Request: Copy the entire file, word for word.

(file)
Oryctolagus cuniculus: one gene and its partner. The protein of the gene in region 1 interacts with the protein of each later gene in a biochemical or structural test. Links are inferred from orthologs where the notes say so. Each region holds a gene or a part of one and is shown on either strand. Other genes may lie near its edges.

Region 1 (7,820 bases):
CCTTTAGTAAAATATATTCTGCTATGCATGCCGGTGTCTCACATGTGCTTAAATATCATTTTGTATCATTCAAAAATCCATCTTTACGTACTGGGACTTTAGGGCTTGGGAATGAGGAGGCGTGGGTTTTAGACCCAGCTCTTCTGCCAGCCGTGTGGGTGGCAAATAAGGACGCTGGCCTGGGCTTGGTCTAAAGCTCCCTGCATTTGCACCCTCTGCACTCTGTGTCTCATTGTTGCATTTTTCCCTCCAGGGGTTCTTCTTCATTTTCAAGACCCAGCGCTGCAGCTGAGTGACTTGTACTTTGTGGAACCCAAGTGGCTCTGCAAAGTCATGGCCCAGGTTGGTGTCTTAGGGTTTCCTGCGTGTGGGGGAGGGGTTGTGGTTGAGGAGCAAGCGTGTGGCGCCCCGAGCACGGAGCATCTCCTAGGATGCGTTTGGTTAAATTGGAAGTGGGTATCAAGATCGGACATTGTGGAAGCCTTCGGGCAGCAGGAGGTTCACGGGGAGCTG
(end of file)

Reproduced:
Oryctolagus cuniculus: one gene and its partner. The protein of the gene in region 1 interacts with the protein of each later gene in a biochemical or structural test. Links are inferred from orthologs where the notes say so. Each region holds a gene or a part of one and is shown on either strand. Other genes may lie near its edges.

Region 1 (7,820 bases):
CCTTTAGTAAAATATATTCTGCTATGCATGCCGGTGTCTCACATGTGCTTAAATATCATTTTGTATCATTCAAAAATCCATCTTTACGTACTGGGACTTTAGGGCTTGGGAATGAGGAGGCGTGGGTTTTAGACCCAGCTCTTCTGCCAGCCGTGTGGGTGGCAAATAAGGACGCTGGCCTGGGCTTGGTCTAAAGCTCCCTGCATTTGCACCCTCTGCACTCTGTGTCTCATTGTTGCATTTTTCCCTCCAGGGGTTCTTCTTCATTTTCAAGACCCAGCGCTGCAGCTGAGTGACTTGTACTTTGTGGAACCCAAGTGGCTCTGCAAAGTCATGGCCCAGGTTGGTGTCTTAGGGTTTCCTGCGTGTGGGGGAGGGGTTGTGGTTGAGGAGCAAGCGTGTGGCGCCCCGAGCACGGAGCATCTCCTAGGATGCGTTTGGTTAAATTGGAAGTGGGTATCAAGATCGGACATTGTGGAAGCCTTCGGGCAGCAGGAGGTTCACGGGGAGCTG